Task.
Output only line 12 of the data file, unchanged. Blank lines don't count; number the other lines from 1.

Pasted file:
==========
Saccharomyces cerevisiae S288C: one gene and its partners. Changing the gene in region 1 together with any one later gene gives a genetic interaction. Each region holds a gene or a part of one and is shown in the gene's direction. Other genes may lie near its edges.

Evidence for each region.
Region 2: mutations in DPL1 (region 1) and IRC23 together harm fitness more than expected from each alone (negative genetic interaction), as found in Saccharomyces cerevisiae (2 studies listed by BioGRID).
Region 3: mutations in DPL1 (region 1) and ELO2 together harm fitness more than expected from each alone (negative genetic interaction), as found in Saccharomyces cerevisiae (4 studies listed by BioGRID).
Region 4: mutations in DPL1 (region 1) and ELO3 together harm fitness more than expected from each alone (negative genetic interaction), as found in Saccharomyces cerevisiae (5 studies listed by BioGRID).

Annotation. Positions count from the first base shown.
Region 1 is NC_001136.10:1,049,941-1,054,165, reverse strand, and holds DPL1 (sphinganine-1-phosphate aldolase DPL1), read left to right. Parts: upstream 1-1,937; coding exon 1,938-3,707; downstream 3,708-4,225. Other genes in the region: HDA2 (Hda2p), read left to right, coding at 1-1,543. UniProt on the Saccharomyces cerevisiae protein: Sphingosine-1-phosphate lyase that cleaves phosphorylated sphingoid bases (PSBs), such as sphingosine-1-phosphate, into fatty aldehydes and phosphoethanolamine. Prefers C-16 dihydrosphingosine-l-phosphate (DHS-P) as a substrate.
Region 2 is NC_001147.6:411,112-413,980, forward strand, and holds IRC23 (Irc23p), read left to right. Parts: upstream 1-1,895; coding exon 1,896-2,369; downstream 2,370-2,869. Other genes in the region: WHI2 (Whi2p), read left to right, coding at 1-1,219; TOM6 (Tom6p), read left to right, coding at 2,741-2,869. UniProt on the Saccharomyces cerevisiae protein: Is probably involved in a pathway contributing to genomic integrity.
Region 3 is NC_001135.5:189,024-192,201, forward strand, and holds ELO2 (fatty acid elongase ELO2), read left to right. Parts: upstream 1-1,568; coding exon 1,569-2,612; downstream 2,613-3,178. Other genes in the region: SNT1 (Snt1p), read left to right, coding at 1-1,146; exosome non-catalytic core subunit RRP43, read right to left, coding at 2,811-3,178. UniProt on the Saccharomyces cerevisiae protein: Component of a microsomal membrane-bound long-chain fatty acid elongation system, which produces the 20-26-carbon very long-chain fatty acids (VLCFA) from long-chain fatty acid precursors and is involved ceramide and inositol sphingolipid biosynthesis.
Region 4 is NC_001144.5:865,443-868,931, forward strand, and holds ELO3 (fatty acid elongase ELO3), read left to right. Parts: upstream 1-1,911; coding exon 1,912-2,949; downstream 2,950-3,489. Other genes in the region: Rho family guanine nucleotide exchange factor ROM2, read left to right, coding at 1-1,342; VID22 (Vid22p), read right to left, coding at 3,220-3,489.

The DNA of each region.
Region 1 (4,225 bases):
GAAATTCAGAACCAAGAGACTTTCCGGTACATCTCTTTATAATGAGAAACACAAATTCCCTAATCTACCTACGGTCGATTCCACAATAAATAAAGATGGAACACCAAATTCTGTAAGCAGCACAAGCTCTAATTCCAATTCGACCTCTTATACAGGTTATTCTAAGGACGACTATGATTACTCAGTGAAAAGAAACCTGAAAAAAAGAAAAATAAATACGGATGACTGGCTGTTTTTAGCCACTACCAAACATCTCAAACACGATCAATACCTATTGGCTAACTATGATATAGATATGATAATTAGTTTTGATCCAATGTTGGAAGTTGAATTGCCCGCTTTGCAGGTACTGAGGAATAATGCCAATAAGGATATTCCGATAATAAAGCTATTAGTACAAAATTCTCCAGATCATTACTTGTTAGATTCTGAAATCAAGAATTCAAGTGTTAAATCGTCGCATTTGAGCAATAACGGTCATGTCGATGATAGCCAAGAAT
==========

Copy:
Region 1 (4,225 bases):